Here I am at 5:12am drinking obscene amounts of water after a lot of drinking a lot of not-water on a Thursday. There may have been curly fries involved, as well. And I may have sounded just a little like I was dying from how purely delicious they were. No regrets (but actually so many, ow, my stomach).
I’m thinking about the fact that after writing an entire rant on job search difficulties, I’ve managed to set up two phone interviews for next week. It’s like the universe decided to throw me a bone or something. I have since then clutched the bone in my teeth like someone suffering from lockjaw and will be carrying it everywhere in order to maintain some semblance of hope.
Now to the thing I’m actually thinking about: my best friend heard from her first graduate school (she applied to two) and she’d been accepted to her program! Yay! Hence drinking, celebrating, revelry, etc. You’d think that was the tone of the evening, but you would be quite wrong. We spent the night first drinking at her house and commiserating, then at the bar and doing pretty mych the same thing. Partially because we both have moderate to severe depression we both find it a little difficult to “look on the bright side”.
But also partly because she wasn’t excited at all to have gotten her first acceptance. She had just received actual proof that her plans were going to work out, regardless of whether she got into the school she really wants to go to.
At first, I was a little shocked. A definite future? That sounds better than sliced bread to me right now. She could start planning! So I demanded to know why she was being so blase about this. And she told me it was because she didn’t know if she wanted to do the program she’d applied for. She didn’t even know if she wanted to go to grad school at all. She’d just been operating under the assumption that it was her only choice after college for someone in her major.
This made me start thinking. This smart, beautiful, capable girl was sitting in front of me not even acknowledging that fact that she gotten into grad school. She’d moved straight past that accomplishment to something of an existential crisis. I started to feel so pissed at the world that had trained her not to brag about the wins in her life, or feel proud of them. Regardless of whether she decides to go to that school or participate in that particular program, she has been recognized by a rather trusted source for all the work she’s put into undergrad. They’ve looked through her resume, her transcript, her personal statement and said “good job! We’d like to hitch our wagon to yours!”.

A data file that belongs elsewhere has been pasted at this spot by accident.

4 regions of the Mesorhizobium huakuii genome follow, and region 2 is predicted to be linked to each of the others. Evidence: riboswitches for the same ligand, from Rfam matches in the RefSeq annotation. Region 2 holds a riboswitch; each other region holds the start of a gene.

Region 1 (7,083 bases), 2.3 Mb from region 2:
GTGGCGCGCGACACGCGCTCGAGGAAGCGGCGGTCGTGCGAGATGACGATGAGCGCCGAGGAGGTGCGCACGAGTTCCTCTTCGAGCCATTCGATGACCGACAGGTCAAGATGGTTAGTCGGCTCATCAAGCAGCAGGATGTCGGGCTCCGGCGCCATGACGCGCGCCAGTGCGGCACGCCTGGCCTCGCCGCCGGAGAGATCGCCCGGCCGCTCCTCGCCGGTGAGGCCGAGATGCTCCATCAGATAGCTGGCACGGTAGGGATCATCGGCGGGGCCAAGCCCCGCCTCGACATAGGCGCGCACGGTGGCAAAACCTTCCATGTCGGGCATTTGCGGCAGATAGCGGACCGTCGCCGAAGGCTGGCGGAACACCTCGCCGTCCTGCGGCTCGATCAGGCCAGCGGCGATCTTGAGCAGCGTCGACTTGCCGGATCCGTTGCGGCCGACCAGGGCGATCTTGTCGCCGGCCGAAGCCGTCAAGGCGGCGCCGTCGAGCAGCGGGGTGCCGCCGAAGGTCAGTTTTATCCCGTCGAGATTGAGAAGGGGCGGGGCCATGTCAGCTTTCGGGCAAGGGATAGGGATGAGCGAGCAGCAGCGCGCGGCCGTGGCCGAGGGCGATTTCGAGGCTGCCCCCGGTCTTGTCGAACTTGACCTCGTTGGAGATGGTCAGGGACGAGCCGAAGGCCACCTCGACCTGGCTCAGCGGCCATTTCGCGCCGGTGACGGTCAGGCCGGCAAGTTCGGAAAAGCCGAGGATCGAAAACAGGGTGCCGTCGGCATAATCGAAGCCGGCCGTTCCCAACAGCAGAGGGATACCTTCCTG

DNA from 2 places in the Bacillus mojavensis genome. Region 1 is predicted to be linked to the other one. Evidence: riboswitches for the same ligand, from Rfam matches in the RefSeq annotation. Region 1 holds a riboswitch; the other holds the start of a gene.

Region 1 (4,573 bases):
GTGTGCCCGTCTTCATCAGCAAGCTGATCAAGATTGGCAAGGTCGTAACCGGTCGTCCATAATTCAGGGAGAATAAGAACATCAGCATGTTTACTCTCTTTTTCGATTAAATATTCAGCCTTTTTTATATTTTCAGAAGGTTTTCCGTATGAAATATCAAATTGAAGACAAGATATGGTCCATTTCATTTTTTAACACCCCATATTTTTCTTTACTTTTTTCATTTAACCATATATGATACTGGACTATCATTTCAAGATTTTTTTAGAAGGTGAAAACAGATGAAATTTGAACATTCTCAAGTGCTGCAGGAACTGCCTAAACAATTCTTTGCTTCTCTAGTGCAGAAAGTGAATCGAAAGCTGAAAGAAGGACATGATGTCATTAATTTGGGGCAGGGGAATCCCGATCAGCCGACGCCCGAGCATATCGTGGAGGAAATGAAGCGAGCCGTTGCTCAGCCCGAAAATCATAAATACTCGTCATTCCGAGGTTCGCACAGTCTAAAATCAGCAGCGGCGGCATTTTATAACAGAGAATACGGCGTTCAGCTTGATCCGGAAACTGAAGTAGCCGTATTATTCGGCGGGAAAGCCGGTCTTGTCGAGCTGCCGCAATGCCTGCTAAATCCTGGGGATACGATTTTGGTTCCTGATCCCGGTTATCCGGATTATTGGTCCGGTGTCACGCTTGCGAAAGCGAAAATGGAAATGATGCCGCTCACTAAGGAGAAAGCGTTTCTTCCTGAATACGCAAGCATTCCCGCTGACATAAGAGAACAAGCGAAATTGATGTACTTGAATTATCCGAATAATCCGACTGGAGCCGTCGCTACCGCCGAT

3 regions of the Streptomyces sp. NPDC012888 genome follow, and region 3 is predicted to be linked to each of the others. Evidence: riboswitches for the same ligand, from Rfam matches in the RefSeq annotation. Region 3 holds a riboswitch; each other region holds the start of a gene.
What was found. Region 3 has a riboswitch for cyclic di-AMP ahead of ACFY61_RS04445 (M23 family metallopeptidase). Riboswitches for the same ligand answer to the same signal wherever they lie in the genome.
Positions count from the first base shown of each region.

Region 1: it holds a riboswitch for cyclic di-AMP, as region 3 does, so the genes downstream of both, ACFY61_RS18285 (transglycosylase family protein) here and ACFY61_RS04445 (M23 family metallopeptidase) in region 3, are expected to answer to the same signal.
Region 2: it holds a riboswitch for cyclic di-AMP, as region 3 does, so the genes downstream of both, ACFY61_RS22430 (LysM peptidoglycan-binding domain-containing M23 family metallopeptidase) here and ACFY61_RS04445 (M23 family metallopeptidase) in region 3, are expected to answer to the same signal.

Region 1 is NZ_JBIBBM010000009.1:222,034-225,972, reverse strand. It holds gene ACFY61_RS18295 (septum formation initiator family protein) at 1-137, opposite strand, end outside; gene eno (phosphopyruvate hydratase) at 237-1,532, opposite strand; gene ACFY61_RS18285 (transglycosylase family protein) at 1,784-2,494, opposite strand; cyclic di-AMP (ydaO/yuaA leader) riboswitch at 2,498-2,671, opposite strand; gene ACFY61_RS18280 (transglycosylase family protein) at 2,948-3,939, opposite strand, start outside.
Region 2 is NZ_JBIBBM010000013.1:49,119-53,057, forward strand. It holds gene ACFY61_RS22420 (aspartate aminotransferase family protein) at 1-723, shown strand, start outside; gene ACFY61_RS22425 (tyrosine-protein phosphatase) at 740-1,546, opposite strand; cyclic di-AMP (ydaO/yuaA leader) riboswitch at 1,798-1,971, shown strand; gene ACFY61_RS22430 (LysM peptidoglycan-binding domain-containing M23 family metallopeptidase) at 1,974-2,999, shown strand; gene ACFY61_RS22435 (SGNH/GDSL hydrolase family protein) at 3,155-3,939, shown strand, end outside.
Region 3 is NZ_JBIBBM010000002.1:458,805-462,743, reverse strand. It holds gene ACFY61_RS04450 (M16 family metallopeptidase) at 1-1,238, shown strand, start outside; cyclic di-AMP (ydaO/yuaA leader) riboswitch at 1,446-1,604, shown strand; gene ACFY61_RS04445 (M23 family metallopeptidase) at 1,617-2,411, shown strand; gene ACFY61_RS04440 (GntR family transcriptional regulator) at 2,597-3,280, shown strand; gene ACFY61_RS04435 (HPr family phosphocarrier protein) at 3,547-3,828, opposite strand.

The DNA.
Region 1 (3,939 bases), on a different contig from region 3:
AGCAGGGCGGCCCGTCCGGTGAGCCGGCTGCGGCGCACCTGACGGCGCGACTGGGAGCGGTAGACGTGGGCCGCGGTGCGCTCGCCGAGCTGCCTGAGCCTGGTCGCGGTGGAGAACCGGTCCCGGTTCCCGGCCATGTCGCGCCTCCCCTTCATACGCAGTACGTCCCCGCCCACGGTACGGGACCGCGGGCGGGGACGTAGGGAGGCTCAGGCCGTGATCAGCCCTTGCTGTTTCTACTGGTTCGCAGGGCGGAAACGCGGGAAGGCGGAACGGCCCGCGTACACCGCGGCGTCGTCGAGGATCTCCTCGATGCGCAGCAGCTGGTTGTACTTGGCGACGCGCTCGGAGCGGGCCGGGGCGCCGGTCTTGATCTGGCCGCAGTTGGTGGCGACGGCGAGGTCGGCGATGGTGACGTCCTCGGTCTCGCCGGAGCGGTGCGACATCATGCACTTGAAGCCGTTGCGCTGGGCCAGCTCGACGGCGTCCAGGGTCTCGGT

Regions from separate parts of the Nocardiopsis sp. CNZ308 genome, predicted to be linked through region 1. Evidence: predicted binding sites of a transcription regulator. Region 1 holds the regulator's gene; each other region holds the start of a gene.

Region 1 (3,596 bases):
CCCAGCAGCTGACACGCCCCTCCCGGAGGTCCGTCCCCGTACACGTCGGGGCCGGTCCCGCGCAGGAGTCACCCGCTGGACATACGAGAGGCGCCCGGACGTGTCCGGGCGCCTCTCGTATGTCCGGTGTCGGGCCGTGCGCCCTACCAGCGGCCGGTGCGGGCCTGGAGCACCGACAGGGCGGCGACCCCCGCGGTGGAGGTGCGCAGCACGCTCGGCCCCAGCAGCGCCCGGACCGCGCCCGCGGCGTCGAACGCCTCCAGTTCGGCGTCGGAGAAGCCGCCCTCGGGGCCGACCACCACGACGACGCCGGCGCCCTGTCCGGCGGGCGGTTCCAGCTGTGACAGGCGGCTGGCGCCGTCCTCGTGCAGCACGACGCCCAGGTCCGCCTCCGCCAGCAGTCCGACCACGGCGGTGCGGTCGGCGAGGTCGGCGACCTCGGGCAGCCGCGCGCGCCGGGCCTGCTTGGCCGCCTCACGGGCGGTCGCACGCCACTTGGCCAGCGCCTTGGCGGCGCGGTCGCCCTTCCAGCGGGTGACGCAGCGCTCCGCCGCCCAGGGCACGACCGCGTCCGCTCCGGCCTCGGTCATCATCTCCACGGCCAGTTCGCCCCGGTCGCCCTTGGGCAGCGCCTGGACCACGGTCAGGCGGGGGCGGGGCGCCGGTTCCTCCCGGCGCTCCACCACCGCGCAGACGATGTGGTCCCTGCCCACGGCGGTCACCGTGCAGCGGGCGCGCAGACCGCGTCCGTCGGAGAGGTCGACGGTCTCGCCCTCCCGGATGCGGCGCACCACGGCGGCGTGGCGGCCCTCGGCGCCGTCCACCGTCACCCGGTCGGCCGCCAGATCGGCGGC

So I have something of a list (told you we’d end up with listicles) to remind people that when they succeed at something, they get to feel fucking proud for at least one week before freaking out about everything else.
1) An outside source has validated you.
Congratu-freaking-lations! I know we’re all supposed to derive comfort in our lives from ourselves, self-fulfillment, blah blah blah but it is an amazing feeling when someone else acknowledges you for what you’ve done. My friend has dedicated four years to her major—that’s countless hours of studying, stress, and a lot of money to something she loves—while dealing with a mental illness that basically tells you not to care about anything. She hurtled over that obstacle and was so successful in doing so that she has been accepted by yet another university to do that x10. It’s always nice to have someone notice all the work you’ve put in and reward it. On a related topic—
2) All your work and time and effort has been towards something.
Even if you’re no longer sure that grad school, or a PhD program, or a career path is right for you, please allow yourself to realize that everything you did paid off. Just because you might not take that road does not mean that all the time you spent building it has been worthless.
Those sleepless nights and freezing mornings walking to classes paid off. Your goal might have changed, but dammit, you reached it! I call that a win, especially when your brain has been telling you your hard work is pointless because we all die eventually (apologies for the downer…but also it’s true…).
3) You goddamn did it
John Mulaney has this great comedy special on Netflix where he basically thanks the audience for “doing something”. It is so, so, so much easier to just not do anything. To not do that extra credit, or to not help that professor with research. I think deep down my friend somehow thinks she’s lazy because she likes to nap. Maybe that’s your definition of lazy. If so, throw me down as lazy because dear baby Jesus sometimes the only thing keeping me going is that I get to take a freaking nap later.
But while napping and enjoying yourself (occasionally) you’ve also done something incredible, too! You did a thing! Things are hard, but you did them anyway! Not to mention that very story-specific fact that she had to take the GRE and fill out boring, long applications. It would’ve been so much simpler to just not do those things, but she took the actions she needed for what she wanted. Perhaps what you wanted changed—which, especially at this point of your life, is just fine—you know from experience now that you’re capable of taking the new steps for your new goal. You’ve done it before, you can do it again. Maybe even better.
I’m just really sick of people not feeling like they’ve done anything special just because the world expected them to do it. Graduate school may be the norm for her major, or her career field, but it is not a given. Not everyone has the opportunity to go, or the ability. You’ve done a thing, and that’s awesome. Acknowledge it and be proud. It’s not vain, it’s justified satisfaction.Feel good about it.